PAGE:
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COVID-19 anxiety: How to handle your mental health during the pandemic
The Ministère de la Santé et des Services Sociaux (MSSS) is holding an awareness campaign with the goal of encouraging those with symptoms of a possible anxiety disorder, and their loved ones, to get information and seek help. (Photo: Shutterstock)
REGINA -- As more cases of COVID-19 are announced across the country daily, experts says anxiety and fear will continue to spread as well.
“The unfortunate thing about fear is it also is contagious and when we see other people responding with fear and anxiety, we tend to respond the same way,” Dr. Gordon Asmundson, psychology professor at the University of Regina said.
Dr. Asmundson has been researching psychology and anxiety for three decades. He said anxiety and fear occurs when society is faced with uncertainties and threats, including situations such as Covid-19.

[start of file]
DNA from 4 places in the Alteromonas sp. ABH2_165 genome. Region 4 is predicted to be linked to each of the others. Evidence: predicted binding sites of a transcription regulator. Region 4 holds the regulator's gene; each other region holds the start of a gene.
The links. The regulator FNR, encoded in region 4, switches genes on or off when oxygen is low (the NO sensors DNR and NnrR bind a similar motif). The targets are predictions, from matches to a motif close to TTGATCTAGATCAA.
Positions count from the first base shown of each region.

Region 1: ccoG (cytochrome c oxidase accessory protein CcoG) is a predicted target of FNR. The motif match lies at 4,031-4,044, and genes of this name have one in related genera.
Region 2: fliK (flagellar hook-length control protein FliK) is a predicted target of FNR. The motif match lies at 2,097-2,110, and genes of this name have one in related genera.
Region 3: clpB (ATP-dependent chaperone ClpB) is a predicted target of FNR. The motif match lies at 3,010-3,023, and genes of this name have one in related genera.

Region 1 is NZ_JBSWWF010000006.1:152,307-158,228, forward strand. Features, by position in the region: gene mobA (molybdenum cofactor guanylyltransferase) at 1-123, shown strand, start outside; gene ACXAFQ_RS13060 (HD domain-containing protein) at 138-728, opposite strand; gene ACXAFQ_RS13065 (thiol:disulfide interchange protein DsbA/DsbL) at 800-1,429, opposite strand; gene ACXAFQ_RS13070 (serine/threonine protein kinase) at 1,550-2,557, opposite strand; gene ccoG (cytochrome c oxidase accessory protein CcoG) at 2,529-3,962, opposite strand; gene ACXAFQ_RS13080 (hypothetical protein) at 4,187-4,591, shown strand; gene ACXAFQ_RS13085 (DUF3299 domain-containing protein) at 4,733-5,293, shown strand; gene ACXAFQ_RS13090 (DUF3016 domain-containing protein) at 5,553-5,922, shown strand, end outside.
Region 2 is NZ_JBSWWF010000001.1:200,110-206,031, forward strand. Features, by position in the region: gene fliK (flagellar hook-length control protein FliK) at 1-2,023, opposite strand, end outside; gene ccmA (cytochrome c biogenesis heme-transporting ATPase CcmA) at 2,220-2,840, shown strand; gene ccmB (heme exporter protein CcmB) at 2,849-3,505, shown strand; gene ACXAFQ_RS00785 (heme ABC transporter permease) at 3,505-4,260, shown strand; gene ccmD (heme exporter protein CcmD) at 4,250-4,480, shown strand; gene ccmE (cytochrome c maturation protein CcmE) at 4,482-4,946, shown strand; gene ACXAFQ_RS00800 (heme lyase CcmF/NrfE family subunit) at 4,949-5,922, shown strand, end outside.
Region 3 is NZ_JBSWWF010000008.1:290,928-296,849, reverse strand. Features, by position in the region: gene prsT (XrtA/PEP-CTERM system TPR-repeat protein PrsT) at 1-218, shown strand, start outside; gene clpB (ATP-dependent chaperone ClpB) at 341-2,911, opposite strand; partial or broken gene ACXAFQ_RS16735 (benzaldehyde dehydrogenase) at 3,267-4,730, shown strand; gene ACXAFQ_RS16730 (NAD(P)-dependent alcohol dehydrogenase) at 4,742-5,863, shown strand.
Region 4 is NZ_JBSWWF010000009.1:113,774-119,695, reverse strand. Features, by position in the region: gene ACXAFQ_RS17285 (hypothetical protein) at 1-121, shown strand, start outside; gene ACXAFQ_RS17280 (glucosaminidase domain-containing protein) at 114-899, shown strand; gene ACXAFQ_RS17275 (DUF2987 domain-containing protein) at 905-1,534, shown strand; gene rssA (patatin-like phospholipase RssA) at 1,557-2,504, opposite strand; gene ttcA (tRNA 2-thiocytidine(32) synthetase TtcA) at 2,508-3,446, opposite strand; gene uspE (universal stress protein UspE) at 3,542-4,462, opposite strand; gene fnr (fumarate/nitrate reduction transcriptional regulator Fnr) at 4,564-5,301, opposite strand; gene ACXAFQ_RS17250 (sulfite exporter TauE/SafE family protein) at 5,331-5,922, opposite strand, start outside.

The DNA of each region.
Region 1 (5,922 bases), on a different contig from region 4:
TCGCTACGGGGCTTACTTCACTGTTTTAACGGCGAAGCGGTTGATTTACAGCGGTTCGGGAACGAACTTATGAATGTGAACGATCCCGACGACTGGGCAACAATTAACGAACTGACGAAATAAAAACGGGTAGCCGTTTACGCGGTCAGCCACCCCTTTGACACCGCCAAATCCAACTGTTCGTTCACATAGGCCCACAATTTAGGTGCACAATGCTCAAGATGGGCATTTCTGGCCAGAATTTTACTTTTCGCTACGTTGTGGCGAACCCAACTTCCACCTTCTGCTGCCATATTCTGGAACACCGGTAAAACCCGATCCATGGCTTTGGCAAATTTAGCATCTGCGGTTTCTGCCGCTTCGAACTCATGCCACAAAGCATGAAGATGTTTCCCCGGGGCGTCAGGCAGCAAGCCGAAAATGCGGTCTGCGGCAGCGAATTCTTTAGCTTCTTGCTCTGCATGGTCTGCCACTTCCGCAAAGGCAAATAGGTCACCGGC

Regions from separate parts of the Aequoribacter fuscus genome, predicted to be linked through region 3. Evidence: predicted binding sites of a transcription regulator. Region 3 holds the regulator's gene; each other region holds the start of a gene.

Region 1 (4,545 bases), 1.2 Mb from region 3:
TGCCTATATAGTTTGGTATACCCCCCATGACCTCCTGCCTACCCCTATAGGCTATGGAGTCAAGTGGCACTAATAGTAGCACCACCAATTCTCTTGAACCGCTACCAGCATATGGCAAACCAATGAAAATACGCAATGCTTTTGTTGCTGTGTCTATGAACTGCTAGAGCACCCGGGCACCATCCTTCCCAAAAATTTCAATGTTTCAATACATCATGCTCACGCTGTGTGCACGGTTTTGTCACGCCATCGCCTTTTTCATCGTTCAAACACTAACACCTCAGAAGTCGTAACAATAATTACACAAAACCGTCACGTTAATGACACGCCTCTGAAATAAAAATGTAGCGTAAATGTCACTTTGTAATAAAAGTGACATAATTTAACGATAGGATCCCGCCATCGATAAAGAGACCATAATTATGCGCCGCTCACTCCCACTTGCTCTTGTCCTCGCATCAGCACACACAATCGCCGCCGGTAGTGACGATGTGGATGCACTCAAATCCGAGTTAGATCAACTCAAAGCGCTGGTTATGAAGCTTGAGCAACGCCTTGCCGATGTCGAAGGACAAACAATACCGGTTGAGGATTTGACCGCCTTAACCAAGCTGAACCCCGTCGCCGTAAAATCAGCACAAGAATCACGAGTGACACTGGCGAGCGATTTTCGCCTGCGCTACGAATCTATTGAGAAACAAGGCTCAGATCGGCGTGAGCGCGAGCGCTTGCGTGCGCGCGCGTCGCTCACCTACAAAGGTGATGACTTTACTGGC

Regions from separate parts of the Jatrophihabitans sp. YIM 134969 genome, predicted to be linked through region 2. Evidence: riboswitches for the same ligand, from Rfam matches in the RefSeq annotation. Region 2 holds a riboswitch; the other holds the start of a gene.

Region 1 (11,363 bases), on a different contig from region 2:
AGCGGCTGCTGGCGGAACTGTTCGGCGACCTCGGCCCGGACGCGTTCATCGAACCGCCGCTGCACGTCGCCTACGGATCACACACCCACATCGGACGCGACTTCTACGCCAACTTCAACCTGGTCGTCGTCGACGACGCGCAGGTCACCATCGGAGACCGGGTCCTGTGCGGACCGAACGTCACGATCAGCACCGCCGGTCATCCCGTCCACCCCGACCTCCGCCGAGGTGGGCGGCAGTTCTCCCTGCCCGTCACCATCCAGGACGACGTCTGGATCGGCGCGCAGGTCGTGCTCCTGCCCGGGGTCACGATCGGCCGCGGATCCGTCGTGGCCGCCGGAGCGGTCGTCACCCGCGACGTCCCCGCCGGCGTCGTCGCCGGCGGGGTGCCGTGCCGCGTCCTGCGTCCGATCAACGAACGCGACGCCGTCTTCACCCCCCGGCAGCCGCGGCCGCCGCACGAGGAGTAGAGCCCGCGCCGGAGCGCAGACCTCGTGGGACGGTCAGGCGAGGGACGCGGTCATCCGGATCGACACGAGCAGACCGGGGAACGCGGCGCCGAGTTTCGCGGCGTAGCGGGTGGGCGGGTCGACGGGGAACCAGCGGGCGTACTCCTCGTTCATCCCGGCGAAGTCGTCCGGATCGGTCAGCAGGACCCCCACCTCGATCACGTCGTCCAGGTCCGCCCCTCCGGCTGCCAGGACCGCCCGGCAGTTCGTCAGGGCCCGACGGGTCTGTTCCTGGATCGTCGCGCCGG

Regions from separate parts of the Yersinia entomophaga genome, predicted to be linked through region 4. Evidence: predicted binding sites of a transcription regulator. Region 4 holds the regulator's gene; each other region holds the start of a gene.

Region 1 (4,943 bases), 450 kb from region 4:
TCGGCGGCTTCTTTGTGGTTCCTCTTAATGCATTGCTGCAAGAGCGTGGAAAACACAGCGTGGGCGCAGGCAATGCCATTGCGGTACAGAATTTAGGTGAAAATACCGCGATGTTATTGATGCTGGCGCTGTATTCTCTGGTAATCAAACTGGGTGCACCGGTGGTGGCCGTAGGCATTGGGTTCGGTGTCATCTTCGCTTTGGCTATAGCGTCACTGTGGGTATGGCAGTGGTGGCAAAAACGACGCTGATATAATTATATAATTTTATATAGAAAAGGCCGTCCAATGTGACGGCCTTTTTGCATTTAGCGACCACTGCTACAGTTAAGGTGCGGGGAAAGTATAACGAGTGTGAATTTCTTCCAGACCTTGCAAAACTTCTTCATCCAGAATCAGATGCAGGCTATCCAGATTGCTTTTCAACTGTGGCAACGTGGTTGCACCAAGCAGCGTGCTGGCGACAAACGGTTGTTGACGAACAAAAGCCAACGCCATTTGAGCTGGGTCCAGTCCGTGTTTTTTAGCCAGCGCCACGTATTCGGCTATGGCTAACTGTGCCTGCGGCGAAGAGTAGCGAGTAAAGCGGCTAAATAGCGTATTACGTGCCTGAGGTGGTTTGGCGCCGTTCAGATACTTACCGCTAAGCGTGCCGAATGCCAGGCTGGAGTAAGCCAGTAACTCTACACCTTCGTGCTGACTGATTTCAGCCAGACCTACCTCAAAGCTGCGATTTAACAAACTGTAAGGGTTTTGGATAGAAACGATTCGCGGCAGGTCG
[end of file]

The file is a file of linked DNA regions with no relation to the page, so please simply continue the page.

He offered some advice for those feeling their anxiety increase as the virus continues to spread:
- Trust decision makers and the tactics and strategies they're advising us to follow.
- Stay healthy by getting enough sleep, eating healthy, and exercising
- Practice social distancing
- Limit social media consumption
“It's easy to see things about Covid19 on the news,” Dr. Asmundson said. “While we need that to be informed, we also need to take a break from that.”
One message from government, consider this an opportunity.
"I would like us to view this as a calming thing that we can do in terms of spending more time with family, as kids are at home,” Saskatchewan’s Chief Medical Health Officer Dr. Saqib Shahab said.
Dr. Asmundson's said his research shows long-term effects from prior pandemics are minimal.